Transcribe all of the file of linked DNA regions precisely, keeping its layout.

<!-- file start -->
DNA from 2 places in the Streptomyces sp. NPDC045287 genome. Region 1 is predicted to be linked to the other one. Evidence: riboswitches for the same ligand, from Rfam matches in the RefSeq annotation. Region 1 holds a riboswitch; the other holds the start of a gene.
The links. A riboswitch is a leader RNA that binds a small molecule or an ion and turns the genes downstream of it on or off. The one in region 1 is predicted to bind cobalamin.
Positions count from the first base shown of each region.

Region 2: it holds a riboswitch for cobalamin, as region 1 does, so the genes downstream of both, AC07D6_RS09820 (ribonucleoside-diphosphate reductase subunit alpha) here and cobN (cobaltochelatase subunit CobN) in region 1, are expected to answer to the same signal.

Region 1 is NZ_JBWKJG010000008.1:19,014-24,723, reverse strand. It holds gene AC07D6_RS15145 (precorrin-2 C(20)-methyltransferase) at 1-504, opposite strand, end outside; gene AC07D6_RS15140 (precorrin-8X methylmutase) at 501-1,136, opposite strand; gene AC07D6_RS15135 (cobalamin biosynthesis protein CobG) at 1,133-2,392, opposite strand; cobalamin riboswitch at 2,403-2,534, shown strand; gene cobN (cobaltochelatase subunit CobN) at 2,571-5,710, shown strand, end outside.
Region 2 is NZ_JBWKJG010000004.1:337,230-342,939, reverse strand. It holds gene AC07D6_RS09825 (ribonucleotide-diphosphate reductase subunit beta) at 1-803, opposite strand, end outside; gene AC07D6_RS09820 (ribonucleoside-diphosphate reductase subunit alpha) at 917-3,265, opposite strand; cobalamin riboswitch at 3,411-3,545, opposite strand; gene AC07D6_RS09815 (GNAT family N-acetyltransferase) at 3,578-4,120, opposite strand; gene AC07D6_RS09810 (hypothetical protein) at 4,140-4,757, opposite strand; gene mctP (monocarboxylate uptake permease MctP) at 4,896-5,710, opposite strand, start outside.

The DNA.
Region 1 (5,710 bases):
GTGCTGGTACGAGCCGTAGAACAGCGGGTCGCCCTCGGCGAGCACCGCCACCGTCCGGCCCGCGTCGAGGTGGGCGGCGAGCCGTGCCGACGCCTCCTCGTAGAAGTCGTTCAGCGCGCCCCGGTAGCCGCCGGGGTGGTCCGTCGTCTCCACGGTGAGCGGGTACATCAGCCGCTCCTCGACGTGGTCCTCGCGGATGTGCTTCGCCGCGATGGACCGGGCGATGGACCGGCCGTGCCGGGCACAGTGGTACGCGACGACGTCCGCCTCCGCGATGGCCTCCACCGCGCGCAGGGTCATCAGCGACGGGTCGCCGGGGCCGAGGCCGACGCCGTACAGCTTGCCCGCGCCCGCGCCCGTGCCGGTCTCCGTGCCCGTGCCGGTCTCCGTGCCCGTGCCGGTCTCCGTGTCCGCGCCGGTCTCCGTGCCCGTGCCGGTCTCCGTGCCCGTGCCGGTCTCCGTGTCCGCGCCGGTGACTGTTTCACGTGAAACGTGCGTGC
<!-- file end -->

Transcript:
DNA from 2 places in the Streptomyces sp. NPDC045287 genome. Region 1 is predicted to be linked to the other one. Evidence: riboswitches for the same ligand, from Rfam matches in the RefSeq annotation. Region 1 holds a riboswitch; the other holds the start of a gene.
The links. A riboswitch is a leader RNA that binds a small molecule or an ion and turns the genes downstream of it on or off. The one in region 1 is predicted to bind cobalamin.
Positions count from the first base shown of each region.

Region 2: it holds a riboswitch for cobalamin, as region 1 does, so the genes downstream of both, AC07D6_RS09820 (ribonucleoside-diphosphate reductase subunit alpha) here and cobN (cobaltochelatase subunit CobN) in region 1, are expected to answer to the same signal.

Region 1 is NZ_JBWKJG010000008.1:19,014-24,723, reverse strand. It holds gene AC07D6_RS15145 (precorrin-2 C(20)-methyltransferase) at 1-504, opposite strand, end outside; gene AC07D6_RS15140 (precorrin-8X methylmutase) at 501-1,136, opposite strand; gene AC07D6_RS15135 (cobalamin biosynthesis protein CobG) at 1,133-2,392, opposite strand; cobalamin riboswitch at 2,403-2,534, shown strand; gene cobN (cobaltochelatase subunit CobN) at 2,571-5,710, shown strand, end outside.
Region 2 is NZ_JBWKJG010000004.1:337,230-342,939, reverse strand. It holds gene AC07D6_RS09825 (ribonucleotide-diphosphate reductase subunit beta) at 1-803, opposite strand, end outside; gene AC07D6_RS09820 (ribonucleoside-diphosphate reductase subunit alpha) at 917-3,265, opposite strand; cobalamin riboswitch at 3,411-3,545, opposite strand; gene AC07D6_RS09815 (GNAT family N-acetyltransferase) at 3,578-4,120, opposite strand; gene AC07D6_RS09810 (hypothetical protein) at 4,140-4,757, opposite strand; gene mctP (monocarboxylate uptake permease MctP) at 4,896-5,710, opposite strand, start outside.

The DNA.
Region 1 (5,710 bases):
GTGCTGGTACGAGCCGTAGAACAGCGGGTCGCCCTCGGCGAGCACCGCCACCGTCCGGCCCGCGTCGAGGTGGGCGGCGAGCCGTGCCGACGCCTCCTCGTAGAAGTCGTTCAGCGCGCCCCGGTAGCCGCCGGGGTGGTCCGTCGTCTCCACGGTGAGCGGGTACATCAGCCGCTCCTCGACGTGGTCCTCGCGGATGTGCTTCGCCGCGATGGACCGGGCGATGGACCGGCCGTGCCGGGCACAGTGGTACGCGACGACGTCCGCCTCCGCGATGGCCTCCACCGCGCGCAGGGTCATCAGCGACGGGTCGCCGGGGCCGAGGCCGACGCCGTACAGCTTGCCCGCGCCCGCGCCCGTGCCGGTCTCCGTGCCCGTGCCGGTCTCCGTGCCCGTGCCGGTCTCCGTGTCCGCGCCGGTCTCCGTGCCCGTGCCGGTCTCCGTGCCCGTGCCGGTCTCCGTGTCCGCGCCGGTGACTGTTTCACGTGAAACGTGCGTGC